Cheap-gas era is over; parks still pack in patrons

It was the American family's "grand tour" summer vacation. Mom, dad, and the kids would climb into the station wagon, fill it up with 30 -cent gas, batten down the camping gear, and spend two weeks hopping from one to another of the nation's "crown jewel" national parks -- the Grand Canyon, Yosemite, Yellowstone, Rocky Mountain, Glacier.

But that era is over, gone with the cheap gasoline.

This is not to say that the number of visitors to our national parks is dropping. After a slight dip last summer, visitor volume this year should continue its 20-year rise.

But the type of campers and the pattern of parks use is changing. If you camp, you are likely to find crowds at parks within gas-tank range of your city, say officials of the National Park Service, New York Harbor's Gateway Park, San Francisco's Golden Gate recreation area, Cuyahoga Valley (between Cleveland and Akron), and similarly situated parks will see sharp rises in summer populations, planners b elieve. The "jewels" will still be busy, but primarily with nature-lovers who stay longer in one place.

"It still looks like the average American camper would prefer to be handed a park brochure and then be let alone to drive around and see the sights," says Park Service spokeswoman Priscilla Baker. "But at $1.40 or so a gallon, that is no longer possible."

The latest Nationwide Outdoor Recreation Plan says the future of parks and other natural areas will be characterized by soaring demand during the next five years, an increasingly tight market for open space that remains in the country (especially near cities), rising energy prices, and declining tax revenues.

The changing pattern of park visitation, coupled with a gradually increasing public sensitivity to conservation, may help ease the lamented wear and tear on the parks. But the problem of managing 280-million-plus visitors per year has been aggravated by five years of tight funding of the Park Service.

Since 1975, 63 new parks have been added nationwide. There are now 322 areas administered by the Park Service, and settlement of the Alaskan public lands question could dramatically increase the number. But lids have been placed on park personnel and spending. This means, say Park Serivce officials, that ranger supervision is thin and travel is minimum.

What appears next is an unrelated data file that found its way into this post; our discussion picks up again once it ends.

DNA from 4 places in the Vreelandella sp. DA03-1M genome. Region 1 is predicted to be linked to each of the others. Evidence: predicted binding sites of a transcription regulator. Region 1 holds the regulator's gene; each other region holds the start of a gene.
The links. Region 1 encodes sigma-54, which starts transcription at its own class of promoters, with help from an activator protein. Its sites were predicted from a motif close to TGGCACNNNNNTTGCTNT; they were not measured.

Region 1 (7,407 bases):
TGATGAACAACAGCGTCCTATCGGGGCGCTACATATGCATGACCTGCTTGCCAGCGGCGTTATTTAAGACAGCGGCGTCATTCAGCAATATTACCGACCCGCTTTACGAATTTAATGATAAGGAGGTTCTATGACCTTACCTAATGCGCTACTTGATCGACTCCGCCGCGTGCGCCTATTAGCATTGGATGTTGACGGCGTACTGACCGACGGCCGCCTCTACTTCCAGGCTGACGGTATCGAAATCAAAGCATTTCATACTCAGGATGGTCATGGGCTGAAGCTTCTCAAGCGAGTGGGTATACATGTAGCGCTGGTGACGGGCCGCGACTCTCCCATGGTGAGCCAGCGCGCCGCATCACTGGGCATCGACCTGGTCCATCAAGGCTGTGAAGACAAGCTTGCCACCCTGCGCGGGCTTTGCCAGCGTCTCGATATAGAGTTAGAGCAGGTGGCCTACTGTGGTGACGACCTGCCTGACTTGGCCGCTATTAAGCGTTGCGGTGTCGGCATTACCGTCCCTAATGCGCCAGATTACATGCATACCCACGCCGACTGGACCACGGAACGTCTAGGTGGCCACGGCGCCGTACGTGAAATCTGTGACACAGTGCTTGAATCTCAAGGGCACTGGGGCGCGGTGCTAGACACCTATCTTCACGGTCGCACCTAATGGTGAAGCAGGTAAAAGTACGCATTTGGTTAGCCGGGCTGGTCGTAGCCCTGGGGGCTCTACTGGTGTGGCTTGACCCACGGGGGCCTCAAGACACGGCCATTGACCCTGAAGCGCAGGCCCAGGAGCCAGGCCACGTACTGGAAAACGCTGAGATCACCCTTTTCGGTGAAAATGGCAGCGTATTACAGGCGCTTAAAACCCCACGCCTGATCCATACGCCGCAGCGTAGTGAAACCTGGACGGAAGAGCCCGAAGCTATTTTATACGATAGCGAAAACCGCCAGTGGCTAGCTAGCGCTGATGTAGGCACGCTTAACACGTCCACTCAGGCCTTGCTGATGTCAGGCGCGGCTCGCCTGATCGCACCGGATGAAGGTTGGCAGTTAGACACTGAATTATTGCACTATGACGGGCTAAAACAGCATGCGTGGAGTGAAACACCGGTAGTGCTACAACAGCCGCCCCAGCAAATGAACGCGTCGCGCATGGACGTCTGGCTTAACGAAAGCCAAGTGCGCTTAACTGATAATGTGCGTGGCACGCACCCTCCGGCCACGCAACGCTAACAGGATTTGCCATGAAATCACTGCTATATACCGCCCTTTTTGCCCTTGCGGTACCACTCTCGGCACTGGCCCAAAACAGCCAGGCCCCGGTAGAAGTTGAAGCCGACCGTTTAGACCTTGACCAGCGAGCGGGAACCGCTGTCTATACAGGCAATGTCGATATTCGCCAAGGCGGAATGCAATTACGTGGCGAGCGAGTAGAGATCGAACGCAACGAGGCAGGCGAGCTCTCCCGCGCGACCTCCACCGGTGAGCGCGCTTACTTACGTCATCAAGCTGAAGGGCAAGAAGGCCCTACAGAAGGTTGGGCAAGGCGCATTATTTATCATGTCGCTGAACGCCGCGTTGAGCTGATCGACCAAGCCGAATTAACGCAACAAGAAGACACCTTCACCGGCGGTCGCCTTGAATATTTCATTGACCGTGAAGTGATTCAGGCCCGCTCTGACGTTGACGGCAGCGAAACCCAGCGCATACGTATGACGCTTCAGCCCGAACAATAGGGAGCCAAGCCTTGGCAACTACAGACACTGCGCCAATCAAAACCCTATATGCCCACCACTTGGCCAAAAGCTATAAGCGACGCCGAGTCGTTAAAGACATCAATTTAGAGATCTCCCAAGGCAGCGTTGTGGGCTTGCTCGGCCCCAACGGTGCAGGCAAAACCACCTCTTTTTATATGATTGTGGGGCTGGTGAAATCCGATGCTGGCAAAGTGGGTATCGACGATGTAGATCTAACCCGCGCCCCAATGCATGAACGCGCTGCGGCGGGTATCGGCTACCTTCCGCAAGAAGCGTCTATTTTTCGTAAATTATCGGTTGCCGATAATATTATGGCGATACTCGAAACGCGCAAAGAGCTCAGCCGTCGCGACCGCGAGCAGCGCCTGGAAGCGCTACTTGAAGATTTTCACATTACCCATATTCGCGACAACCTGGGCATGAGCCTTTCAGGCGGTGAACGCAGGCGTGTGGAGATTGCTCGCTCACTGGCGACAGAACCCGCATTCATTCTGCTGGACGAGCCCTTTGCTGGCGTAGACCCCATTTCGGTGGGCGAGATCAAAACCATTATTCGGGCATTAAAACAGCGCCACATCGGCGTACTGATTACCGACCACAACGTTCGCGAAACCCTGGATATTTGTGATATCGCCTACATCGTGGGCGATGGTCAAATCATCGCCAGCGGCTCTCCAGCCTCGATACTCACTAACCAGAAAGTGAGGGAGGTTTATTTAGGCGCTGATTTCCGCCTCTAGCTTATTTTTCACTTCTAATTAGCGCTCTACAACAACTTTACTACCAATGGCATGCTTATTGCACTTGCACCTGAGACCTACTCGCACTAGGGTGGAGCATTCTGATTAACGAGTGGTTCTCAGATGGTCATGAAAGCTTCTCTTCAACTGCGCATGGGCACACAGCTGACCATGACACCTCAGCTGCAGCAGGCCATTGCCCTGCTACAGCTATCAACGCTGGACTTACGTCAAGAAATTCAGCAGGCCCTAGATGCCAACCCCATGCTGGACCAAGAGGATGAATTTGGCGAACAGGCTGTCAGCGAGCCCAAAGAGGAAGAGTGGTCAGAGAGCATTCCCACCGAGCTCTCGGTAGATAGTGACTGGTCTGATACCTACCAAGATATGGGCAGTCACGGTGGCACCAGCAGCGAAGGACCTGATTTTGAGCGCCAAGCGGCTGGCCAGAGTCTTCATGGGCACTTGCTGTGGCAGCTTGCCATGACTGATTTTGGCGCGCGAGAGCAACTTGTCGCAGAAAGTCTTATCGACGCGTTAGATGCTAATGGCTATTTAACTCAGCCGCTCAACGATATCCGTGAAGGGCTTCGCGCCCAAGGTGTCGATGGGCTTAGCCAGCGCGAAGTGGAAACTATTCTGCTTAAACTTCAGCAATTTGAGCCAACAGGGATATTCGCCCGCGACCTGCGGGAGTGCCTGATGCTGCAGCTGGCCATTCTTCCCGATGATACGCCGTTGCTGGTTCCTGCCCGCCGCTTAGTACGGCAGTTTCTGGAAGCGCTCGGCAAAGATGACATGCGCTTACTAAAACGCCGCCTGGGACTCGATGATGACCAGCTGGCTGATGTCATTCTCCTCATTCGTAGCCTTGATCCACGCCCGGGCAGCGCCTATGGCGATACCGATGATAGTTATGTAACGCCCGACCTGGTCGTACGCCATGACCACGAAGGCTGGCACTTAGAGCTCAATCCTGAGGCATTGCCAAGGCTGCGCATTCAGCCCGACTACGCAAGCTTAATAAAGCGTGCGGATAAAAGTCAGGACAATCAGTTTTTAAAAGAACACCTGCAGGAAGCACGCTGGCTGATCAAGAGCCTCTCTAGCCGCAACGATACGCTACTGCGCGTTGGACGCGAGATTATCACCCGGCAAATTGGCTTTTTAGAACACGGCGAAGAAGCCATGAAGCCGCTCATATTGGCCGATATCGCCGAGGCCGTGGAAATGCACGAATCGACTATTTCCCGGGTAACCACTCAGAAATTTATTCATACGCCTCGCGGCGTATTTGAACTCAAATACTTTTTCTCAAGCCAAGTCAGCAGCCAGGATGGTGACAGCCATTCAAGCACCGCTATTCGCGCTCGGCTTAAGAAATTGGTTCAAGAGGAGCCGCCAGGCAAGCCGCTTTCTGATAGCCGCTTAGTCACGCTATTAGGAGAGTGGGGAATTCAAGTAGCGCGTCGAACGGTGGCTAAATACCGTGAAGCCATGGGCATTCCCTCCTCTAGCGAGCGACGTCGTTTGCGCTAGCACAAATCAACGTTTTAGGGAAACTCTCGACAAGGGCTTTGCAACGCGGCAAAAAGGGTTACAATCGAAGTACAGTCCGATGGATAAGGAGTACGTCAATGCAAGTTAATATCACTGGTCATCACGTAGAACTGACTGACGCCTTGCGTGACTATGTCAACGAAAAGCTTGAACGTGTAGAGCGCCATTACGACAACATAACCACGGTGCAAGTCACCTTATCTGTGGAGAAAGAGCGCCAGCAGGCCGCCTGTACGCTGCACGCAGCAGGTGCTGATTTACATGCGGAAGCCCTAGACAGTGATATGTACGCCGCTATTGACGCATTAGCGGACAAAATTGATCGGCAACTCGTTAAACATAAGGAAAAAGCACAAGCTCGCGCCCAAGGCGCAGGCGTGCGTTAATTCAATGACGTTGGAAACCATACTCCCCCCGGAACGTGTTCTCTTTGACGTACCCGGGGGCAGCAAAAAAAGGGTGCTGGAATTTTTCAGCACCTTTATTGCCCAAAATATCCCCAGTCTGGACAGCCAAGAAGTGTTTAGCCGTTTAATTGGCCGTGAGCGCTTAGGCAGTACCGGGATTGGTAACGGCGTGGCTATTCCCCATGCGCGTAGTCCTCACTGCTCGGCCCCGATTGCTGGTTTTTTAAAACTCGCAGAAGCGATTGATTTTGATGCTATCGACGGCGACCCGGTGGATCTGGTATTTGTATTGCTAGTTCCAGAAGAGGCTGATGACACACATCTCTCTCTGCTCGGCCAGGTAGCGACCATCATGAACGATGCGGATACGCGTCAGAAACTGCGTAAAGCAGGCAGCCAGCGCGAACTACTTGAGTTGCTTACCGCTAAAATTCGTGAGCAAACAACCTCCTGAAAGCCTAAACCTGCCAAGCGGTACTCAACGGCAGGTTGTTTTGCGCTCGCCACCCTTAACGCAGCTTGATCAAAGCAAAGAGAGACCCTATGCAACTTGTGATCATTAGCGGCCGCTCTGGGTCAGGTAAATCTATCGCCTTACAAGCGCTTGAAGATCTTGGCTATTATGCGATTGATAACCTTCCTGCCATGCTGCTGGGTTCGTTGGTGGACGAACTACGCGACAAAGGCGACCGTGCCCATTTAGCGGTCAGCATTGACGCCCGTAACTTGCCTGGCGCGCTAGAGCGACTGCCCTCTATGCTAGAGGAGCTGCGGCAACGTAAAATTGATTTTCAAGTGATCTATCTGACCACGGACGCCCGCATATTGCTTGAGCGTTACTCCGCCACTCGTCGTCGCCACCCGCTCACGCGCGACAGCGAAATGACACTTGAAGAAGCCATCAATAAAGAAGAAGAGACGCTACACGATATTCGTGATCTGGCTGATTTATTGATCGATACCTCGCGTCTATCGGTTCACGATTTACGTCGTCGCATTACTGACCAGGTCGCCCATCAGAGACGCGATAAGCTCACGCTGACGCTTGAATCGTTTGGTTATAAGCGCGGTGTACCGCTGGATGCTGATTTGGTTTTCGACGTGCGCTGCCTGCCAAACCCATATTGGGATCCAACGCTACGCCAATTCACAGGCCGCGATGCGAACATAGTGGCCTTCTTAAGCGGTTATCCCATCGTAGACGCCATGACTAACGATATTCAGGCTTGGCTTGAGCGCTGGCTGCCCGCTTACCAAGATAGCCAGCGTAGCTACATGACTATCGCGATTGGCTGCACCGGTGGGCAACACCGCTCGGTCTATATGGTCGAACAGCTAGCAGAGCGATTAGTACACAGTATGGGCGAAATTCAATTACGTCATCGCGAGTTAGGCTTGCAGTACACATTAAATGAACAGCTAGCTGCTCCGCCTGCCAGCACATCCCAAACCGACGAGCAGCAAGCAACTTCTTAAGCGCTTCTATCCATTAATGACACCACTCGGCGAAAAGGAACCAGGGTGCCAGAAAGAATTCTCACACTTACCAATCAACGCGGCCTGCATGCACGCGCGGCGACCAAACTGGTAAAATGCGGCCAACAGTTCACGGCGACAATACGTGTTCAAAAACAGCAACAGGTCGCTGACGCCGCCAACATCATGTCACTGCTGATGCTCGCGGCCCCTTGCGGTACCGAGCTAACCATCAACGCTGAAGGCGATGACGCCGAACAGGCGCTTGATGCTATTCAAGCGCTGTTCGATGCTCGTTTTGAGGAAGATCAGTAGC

"Even a 20 percent drop in visitors wouldn't help," says a congressional Park Service watcher. "The rangers are having to cut back on late patrol shifts, seasonal hirings, maintenance of vehicles and equipment, and interpretation programs. A lot of people out in the woods are discouraged. There was talk of a 4th of July strike by rangers, but that's cooled off. Still, it's liable to be a tough summer."

The Park Service, which just this month changed directors, is finding itself at a low ebb in staff morale. Money problems, says a conservationist watching these developments, have delayed the planning needed to implement new ideas in public-transit links to parks, to study the carrying capacity of popular parks, or to promote lesser-used areas. There has also been a dispute between those who favor emphasis on old-line parks such as Yellowstone, which hosts 17 percent of visitors to national Parks, and those, like former director William J. Whalen , who are pushing for more urban parks. An attempt to crack down on lucrative park concession business also has been divisive.

US Secretary of the Interior Cecil D. Andrus, who has charge over the Park Service, says new director Russell E. Dickenson, most recently head of the Pacific Northwest region, is experienced in both rural and urban parks and should help "inspire confidence among co-workers." Mr. Andrus also says the new director will continue to reform the concession arrangements. Conservationist, who applauded Mr. Whalen's programs, give Mr. Dickenson high marks.

"Unfortunately, he'll be coming into a situation where expansion has been extraordinary and the budget has failed to keep up," says Destry Jarvis of the National Parks and Conservation Association. "Clearly the parks are suffering."

While recreation is on the minds of most families as summer approaches, the No. 1 priority of the Park Service is preservation. Sections of the Appalachian Trail, which stretches from Georgia to Maine, are so heavily traveled that volunteers have had to reroute the path to let the trail regenerate.

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